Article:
What's spoken word?
Don't tell me you've never heard. That's absurd. You know poetry, right? For one night we do it in the spotlight, rhyming lines about life, rights and fights, completely undeterred. We each take our turn to make the crowd emotionally stirred. Spoken word the opposite of that feeling of being in a group of people singing a song you've never heard.
What do people talk about?
Whatever they need to get out. You can't predict which way creativity's gonna sprout. It's not just about rocking up at your nearest pub holding a bottle of Bud and seeing what you can churn out – that's a cop out. It's about being honest and seeing who takes your hand when you hold it out. It's about getting over your self-doubt and making yourself count.
What types of people perform?
There's not really a norm. Tutors, roofers, Chief Supers, drivers, miners and skivers – everybody can get something from this art form. Come along and you might see former drug addicts explain how they reformed, grieving widows describe a loved one they desperately mourn, and dreamers talk about the moment they were spiritually reborn. Anyone can get up on stage and cook up a storm, open hidden doors and be impossible to ignore. What did you think, we all wore uniforms?
What do they sound like?
It's kind of a cross between poetry, hip hop and rap, with so many blurred lines. People tear open their wounds and make them shine. Every time you turn up you don't know what you're gonna find. Some people shout, throw their weight about and look you right in the eye – others hide behind their phones, and you wonder why, because their words are powerful enough to make you cry. You'll hear rehearsed and improvised rhymes by nervous and confident kinds going up for the first or the 50th time.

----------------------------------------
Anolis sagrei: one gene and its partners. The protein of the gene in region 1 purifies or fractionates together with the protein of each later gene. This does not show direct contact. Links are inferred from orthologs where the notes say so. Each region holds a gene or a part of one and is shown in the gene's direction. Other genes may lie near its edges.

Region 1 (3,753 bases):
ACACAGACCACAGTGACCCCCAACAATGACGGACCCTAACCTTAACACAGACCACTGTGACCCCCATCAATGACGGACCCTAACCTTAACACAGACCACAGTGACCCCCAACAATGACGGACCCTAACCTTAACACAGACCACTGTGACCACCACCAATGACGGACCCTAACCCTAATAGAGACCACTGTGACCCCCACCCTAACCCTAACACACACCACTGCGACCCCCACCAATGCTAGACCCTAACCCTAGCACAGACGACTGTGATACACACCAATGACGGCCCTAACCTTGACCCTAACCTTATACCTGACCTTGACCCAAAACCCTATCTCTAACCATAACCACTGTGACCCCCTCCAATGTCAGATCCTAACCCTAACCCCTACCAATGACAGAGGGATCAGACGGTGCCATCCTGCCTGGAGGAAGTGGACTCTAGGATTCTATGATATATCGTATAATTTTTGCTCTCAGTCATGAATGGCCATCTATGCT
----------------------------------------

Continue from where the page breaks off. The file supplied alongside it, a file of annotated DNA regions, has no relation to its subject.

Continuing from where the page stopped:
How does it make you feel?
It's unreal. Sometimes poetry's a bit of light-hearted fun, other times it's a proper ordeal. It might be politicised and open your eyes to a human rights issue, or it might plan a seed that slowly makes you feel free and inspires you. There's nothing more real than when people reveal what destroyed them and helped them heal. We're beloved, accepted and empowered in our collective ideal.
Why do you go?
At first I went there to meet girls, but at the first show I went to everyone was so old. And they were so slow, their rhymes had no flow – no one there was a pro. But that was so long ago. These days I don't come to meet girls, or bring girls, or escape girls, but to rock my world watching complete pros steal the show with poems that make you go 'woah'. And I'm distant from my family, but what I've come to know, is that spoken word is my home. When I'm low my brothers and sisters here help me grow. So I'll keep coming here 'til I'm old, get all slow and lose my flow – because it's what I owe.
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